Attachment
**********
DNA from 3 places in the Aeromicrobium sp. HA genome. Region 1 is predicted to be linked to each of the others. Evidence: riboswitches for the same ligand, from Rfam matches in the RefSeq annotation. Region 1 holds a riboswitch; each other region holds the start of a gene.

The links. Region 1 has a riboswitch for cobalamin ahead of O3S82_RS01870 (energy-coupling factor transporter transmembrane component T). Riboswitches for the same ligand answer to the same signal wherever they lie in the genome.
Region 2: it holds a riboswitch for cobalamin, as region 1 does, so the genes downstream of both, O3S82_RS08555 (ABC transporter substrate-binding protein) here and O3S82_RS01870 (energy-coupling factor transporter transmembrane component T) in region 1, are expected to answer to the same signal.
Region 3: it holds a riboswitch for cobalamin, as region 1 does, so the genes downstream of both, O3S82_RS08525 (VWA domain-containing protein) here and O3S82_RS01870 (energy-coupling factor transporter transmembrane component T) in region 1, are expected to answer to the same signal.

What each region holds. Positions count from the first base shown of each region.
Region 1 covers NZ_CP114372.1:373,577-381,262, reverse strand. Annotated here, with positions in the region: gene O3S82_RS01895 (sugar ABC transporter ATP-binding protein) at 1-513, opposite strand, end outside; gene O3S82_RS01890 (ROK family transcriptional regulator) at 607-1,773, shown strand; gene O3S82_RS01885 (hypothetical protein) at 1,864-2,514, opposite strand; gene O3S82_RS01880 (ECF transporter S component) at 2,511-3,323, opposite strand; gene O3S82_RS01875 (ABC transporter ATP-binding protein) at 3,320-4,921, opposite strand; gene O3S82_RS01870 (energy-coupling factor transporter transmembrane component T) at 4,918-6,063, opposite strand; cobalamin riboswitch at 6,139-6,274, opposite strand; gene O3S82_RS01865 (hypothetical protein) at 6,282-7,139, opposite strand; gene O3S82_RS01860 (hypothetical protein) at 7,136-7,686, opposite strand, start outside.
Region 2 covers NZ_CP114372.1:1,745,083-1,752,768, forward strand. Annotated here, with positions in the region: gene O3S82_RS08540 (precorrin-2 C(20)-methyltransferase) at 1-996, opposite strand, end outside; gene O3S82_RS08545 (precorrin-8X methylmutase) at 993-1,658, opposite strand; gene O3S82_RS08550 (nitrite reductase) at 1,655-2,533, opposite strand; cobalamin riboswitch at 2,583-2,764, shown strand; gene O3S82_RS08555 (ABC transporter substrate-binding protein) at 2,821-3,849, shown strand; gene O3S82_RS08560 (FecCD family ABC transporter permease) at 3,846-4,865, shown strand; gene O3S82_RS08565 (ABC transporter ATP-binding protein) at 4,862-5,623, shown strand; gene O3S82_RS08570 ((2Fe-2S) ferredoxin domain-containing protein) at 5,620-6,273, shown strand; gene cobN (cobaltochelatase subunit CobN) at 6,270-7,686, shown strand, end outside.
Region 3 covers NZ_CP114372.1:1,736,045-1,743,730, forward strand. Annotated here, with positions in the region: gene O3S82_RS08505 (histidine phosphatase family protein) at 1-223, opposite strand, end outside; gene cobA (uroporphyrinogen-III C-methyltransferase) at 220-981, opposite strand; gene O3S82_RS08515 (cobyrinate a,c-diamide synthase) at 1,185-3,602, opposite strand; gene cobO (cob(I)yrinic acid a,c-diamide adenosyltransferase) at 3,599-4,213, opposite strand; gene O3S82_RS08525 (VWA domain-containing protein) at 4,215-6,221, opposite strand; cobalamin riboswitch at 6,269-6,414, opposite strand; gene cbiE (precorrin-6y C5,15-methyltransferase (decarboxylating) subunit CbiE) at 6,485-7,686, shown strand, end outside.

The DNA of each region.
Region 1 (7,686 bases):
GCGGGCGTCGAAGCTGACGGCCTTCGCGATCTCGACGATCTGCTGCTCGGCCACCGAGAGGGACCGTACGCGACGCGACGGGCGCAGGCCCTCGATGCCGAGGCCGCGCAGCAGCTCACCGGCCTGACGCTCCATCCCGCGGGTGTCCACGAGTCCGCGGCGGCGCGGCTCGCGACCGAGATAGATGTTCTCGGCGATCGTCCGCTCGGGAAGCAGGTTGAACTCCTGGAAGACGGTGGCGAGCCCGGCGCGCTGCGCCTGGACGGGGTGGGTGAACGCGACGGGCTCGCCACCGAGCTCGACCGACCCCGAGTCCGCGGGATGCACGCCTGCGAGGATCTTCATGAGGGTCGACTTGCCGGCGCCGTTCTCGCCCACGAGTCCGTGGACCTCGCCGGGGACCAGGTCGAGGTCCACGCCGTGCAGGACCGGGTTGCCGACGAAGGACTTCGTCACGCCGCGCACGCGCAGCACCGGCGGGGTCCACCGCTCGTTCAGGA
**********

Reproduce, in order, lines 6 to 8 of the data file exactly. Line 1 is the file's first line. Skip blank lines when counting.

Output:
Region 1 covers NZ_CP114372.1:373,577-381,262, reverse strand. Annotated here, with positions in the region: gene O3S82_RS01895 (sugar ABC transporter ATP-binding protein) at 1-513, opposite strand, end outside; gene O3S82_RS01890 (ROK family transcriptional regulator) at 607-1,773, shown strand; gene O3S82_RS01885 (hypothetical protein) at 1,864-2,514, opposite strand; gene O3S82_RS01880 (ECF transporter S component) at 2,511-3,323, opposite strand; gene O3S82_RS01875 (ABC transporter ATP-binding protein) at 3,320-4,921, opposite strand; gene O3S82_RS01870 (energy-coupling factor transporter transmembrane component T) at 4,918-6,063, opposite strand; cobalamin riboswitch at 6,139-6,274, opposite strand; gene O3S82_RS01865 (hypothetical protein) at 6,282-7,139, opposite strand; gene O3S82_RS01860 (hypothetical protein) at 7,136-7,686, opposite strand, start outside.
Region 2 covers NZ_CP114372.1:1,745,083-1,752,768, forward strand. Annotated here, with positions in the region: gene O3S82_RS08540 (precorrin-2 C(20)-methyltransferase) at 1-996, opposite strand, end outside; gene O3S82_RS08545 (precorrin-8X methylmutase) at 993-1,658, opposite strand; gene O3S82_RS08550 (nitrite reductase) at 1,655-2,533, opposite strand; cobalamin riboswitch at 2,583-2,764, shown strand; gene O3S82_RS08555 (ABC transporter substrate-binding protein) at 2,821-3,849, shown strand; gene O3S82_RS08560 (FecCD family ABC transporter permease) at 3,846-4,865, shown strand; gene O3S82_RS08565 (ABC transporter ATP-binding protein) at 4,862-5,623, shown strand; gene O3S82_RS08570 ((2Fe-2S) ferredoxin domain-containing protein) at 5,620-6,273, shown strand; gene cobN (cobaltochelatase subunit CobN) at 6,270-7,686, shown strand, end outside.
Region 3 covers NZ_CP114372.1:1,736,045-1,743,730, forward strand. Annotated here, with positions in the region: gene O3S82_RS08505 (histidine phosphatase family protein) at 1-223, opposite strand, end outside; gene cobA (uroporphyrinogen-III C-methyltransferase) at 220-981, opposite strand; gene O3S82_RS08515 (cobyrinate a,c-diamide synthase) at 1,185-3,602, opposite strand; gene cobO (cob(I)yrinic acid a,c-diamide adenosyltransferase) at 3,599-4,213, opposite strand; gene O3S82_RS08525 (VWA domain-containing protein) at 4,215-6,221, opposite strand; cobalamin riboswitch at 6,269-6,414, opposite strand; gene cbiE (precorrin-6y C5,15-methyltransferase (decarboxylating) subunit CbiE) at 6,485-7,686, shown strand, end outside.